Serendipity Camp 2015 and the near future of Serendipity

This weekend marked the first time a couple of developers and users finally shared a room and their faces with each other. We hope this was only be the first time, and will be repeated at least annually.

Our goal for this weekend was to connect names to faces, get to know each other and discuss the past and future of Serendipity. Seen from both viewpoints, users and developers.

Luckily, the kind people of the Linuxhotel in Essen (Germany) have a great offer for OpenSource projects like us: comfortable rooms, food, wifi and a special ambience for a price that is hard to beat. Thanks so much for having us!

Also, the city of Essen was a good middle ground for most of our people to meetup (from left to right):


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Update for the XML-RPC Plugin

An issue has been reported to the CMS/Blog systems Drupal and Wordpress which allows for a Denial of Service (DOS) through invalid XML injection to the XML-RPC service.

Serendipity has uncoupled the XML-RPC possibilities into an external plugin a long time ago, so an update of the core Serendipity version is luckily not available. Only users who have installed serendipity_event_xmlrpc (through Spartacus, for example) are are actually also affected by this issue, since it uses default PHP XML parsing facilities.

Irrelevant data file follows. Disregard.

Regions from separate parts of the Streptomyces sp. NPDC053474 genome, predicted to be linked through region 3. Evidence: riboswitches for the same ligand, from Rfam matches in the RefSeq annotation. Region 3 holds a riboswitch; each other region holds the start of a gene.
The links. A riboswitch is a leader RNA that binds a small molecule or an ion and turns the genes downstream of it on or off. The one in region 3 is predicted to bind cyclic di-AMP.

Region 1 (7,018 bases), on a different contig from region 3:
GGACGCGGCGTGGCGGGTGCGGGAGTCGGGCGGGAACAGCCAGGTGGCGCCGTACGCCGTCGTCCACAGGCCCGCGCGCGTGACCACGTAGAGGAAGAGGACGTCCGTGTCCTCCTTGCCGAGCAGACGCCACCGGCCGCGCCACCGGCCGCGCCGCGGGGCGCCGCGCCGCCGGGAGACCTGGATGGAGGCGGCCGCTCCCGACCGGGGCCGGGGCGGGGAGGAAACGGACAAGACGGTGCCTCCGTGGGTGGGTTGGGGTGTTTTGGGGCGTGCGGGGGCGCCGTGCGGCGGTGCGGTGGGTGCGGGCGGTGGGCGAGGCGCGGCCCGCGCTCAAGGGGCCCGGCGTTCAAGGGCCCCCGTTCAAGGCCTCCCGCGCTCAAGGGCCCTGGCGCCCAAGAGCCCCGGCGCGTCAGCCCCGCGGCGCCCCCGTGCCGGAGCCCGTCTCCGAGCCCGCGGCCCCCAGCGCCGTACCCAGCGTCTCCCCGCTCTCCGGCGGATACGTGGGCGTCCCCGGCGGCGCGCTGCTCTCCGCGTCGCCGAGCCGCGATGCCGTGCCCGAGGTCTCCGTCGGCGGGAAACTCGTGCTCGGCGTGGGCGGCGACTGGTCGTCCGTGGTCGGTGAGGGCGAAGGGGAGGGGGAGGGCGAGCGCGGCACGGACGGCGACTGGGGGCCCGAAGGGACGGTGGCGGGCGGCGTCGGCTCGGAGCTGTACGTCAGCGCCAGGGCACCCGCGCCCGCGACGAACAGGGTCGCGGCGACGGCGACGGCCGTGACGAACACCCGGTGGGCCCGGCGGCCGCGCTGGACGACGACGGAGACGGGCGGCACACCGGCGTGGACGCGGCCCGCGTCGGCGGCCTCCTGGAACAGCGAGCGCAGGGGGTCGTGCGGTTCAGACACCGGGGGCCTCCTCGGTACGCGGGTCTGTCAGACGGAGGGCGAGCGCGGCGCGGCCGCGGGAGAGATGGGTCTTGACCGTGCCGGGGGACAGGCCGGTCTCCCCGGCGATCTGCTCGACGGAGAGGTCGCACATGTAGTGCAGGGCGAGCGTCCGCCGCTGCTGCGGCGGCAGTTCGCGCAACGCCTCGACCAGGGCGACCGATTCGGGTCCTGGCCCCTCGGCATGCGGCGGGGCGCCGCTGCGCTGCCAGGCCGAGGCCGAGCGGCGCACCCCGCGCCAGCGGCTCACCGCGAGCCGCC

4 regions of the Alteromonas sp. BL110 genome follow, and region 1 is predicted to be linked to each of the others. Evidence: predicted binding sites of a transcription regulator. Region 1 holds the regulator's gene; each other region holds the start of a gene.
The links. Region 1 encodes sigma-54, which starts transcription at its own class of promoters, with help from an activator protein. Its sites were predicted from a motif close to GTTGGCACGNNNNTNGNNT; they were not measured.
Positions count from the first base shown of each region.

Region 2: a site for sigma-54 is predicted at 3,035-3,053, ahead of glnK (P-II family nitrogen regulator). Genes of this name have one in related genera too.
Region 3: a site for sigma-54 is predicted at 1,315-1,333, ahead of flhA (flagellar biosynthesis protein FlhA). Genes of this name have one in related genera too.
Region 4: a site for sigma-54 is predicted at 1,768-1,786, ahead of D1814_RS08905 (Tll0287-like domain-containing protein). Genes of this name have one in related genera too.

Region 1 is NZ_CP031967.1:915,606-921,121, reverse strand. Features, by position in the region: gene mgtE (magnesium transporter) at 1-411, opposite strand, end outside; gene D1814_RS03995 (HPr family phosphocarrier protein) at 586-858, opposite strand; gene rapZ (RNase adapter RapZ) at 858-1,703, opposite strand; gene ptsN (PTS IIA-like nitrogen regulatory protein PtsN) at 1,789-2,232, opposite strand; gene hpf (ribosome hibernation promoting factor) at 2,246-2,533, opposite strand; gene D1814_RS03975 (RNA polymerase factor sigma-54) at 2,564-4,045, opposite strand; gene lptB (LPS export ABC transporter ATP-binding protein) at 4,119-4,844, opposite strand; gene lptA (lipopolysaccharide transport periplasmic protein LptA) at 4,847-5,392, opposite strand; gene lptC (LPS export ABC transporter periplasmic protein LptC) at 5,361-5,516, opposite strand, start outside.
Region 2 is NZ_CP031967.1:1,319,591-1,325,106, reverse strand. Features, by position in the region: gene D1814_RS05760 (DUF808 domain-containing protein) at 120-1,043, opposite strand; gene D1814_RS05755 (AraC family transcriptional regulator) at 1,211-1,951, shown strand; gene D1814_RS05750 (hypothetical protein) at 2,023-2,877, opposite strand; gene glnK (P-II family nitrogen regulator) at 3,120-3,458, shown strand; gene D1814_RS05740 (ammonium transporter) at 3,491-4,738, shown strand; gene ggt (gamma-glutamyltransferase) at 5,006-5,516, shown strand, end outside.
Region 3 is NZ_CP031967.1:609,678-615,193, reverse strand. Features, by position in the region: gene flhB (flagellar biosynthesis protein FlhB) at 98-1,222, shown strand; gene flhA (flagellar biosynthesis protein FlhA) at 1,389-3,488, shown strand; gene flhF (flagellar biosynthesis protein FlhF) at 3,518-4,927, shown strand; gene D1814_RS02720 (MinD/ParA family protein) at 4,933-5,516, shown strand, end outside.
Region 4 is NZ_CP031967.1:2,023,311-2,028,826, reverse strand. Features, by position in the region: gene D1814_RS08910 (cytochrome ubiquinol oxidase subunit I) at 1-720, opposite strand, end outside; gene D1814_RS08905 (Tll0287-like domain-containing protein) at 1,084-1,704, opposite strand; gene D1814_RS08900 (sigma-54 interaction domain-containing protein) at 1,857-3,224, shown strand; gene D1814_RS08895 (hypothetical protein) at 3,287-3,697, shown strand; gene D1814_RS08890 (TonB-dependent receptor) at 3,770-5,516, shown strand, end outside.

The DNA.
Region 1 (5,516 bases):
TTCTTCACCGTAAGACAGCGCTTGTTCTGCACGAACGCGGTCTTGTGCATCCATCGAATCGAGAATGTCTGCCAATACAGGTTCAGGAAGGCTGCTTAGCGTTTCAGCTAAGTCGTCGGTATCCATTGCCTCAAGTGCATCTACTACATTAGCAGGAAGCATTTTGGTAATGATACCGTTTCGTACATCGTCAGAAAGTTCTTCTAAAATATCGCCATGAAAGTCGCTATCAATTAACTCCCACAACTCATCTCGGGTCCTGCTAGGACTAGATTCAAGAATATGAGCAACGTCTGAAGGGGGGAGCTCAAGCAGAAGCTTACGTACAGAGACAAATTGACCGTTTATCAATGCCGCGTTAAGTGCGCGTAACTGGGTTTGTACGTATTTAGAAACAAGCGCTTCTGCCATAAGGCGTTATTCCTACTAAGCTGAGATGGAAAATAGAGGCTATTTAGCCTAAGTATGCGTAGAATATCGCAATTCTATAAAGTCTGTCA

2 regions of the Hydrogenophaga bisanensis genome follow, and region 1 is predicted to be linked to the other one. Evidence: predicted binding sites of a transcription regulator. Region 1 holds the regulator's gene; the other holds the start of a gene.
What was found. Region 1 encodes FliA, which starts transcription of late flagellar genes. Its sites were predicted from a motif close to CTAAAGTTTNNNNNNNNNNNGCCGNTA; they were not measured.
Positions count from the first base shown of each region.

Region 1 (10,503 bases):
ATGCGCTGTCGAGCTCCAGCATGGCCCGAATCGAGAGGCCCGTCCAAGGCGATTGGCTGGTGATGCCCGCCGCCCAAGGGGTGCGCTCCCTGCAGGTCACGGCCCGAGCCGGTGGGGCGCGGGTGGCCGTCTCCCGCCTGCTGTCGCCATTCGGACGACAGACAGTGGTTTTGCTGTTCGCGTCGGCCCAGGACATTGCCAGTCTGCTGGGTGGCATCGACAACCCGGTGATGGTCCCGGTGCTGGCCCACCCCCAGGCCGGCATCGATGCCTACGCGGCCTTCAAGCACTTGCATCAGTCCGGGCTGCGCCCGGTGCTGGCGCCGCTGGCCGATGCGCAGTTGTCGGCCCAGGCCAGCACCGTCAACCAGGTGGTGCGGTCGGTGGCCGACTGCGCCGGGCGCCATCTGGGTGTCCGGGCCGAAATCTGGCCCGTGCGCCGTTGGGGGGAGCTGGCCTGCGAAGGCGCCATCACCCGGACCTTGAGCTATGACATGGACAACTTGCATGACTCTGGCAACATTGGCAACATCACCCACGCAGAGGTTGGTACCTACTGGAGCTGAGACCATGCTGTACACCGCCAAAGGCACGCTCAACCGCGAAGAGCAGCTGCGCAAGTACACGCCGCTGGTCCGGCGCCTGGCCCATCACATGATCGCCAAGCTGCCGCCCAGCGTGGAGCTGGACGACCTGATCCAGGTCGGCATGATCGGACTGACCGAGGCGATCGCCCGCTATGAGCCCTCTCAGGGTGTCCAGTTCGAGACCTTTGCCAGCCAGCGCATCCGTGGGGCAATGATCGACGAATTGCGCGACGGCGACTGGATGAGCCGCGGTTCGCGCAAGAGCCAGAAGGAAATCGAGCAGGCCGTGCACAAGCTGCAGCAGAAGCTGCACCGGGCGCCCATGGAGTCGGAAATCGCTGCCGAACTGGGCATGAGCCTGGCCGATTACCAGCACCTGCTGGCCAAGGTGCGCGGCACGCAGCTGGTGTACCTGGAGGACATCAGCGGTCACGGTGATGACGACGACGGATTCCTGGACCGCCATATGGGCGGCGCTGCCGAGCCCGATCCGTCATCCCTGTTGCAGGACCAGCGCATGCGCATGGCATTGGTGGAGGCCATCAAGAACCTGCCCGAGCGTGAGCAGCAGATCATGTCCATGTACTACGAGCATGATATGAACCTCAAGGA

We have applied the same patch to the parsing routines to detect this invalid XML (see Drupal commit) to version 1.53 of the mentioned plugin. Users who have enabled this plugins should either update or remove this plugin to prevent possible DOS attacks to their servers. This version will be available in Spartacus within 24 hours, or can be downloaded manually through github: Source Link.

If the update generates problems with your valid XML-RPC calls, please report them either on our forums or in the Serendipity issue tracker on GitHub. Thanks a lot also to Ian for bringing this issue to our attention, so that we were able to provide a quick fix as well.

Spartacus infrastructure change, Developers please read